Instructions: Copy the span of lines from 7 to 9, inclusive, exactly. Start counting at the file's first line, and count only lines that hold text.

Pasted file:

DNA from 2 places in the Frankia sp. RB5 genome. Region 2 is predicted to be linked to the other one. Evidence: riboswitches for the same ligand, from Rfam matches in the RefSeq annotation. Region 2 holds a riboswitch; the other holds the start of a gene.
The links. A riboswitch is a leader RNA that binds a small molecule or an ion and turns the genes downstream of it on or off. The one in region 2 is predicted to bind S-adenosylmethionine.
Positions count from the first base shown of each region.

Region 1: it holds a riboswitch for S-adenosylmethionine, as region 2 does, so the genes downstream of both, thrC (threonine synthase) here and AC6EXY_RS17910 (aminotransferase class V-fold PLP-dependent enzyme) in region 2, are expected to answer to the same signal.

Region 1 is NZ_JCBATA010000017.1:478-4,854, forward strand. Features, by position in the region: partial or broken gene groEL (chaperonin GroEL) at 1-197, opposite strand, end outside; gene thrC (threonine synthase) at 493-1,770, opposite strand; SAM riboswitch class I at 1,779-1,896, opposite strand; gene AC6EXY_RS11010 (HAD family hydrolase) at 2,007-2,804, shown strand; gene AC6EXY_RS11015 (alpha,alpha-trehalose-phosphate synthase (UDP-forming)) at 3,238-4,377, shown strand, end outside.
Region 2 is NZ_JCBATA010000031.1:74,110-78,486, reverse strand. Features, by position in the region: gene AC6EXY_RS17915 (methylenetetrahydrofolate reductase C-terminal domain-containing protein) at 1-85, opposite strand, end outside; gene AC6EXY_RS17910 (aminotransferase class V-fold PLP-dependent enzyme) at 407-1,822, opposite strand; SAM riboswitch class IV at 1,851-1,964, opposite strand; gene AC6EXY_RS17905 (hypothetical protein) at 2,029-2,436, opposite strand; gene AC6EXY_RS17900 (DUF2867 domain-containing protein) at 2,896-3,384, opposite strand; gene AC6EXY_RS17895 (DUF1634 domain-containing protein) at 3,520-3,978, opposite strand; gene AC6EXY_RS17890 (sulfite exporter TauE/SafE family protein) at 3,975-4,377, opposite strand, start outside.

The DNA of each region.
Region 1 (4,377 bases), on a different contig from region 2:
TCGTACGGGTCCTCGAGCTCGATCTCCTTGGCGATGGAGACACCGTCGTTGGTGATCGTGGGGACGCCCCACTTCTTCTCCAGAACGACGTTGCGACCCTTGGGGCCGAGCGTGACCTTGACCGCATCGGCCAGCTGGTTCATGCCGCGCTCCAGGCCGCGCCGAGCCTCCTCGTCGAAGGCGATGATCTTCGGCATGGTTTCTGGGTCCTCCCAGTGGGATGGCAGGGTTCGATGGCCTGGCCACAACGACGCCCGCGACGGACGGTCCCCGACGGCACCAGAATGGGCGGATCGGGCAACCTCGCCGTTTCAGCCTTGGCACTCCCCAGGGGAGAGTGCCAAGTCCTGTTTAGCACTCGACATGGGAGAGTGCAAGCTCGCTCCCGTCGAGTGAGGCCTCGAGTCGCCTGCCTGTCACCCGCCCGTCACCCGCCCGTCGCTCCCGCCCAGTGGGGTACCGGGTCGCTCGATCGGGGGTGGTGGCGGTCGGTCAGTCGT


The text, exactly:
The DNA of each region.
Region 1 (4,377 bases), on a different contig from region 2:
TCGTACGGGTCCTCGAGCTCGATCTCCTTGGCGATGGAGACACCGTCGTTGGTGATCGTGGGGACGCCCCACTTCTTCTCCAGAACGACGTTGCGACCCTTGGGGCCGAGCGTGACCTTGACCGCATCGGCCAGCTGGTTCATGCCGCGCTCCAGGCCGCGCCGAGCCTCCTCGTCGAAGGCGATGATCTTCGGCATGGTTTCTGGGTCCTCCCAGTGGGATGGCAGGGTTCGATGGCCTGGCCACAACGACGCCCGCGACGGACGGTCCCCGACGGCACCAGAATGGGCGGATCGGGCAACCTCGCCGTTTCAGCCTTGGCACTCCCCAGGGGAGAGTGCCAAGTCCTGTTTAGCACTCGACATGGGAGAGTGCAAGCTCGCTCCCGTCGAGTGAGGCCTCGAGTCGCCTGCCTGTCACCCGCCCGTCACCCGCCCGTCGCTCCCGCCCAGTGGGGTACCGGGTCGCTCGATCGGGGGTGGTGGCGGTCGGTCAGTCGT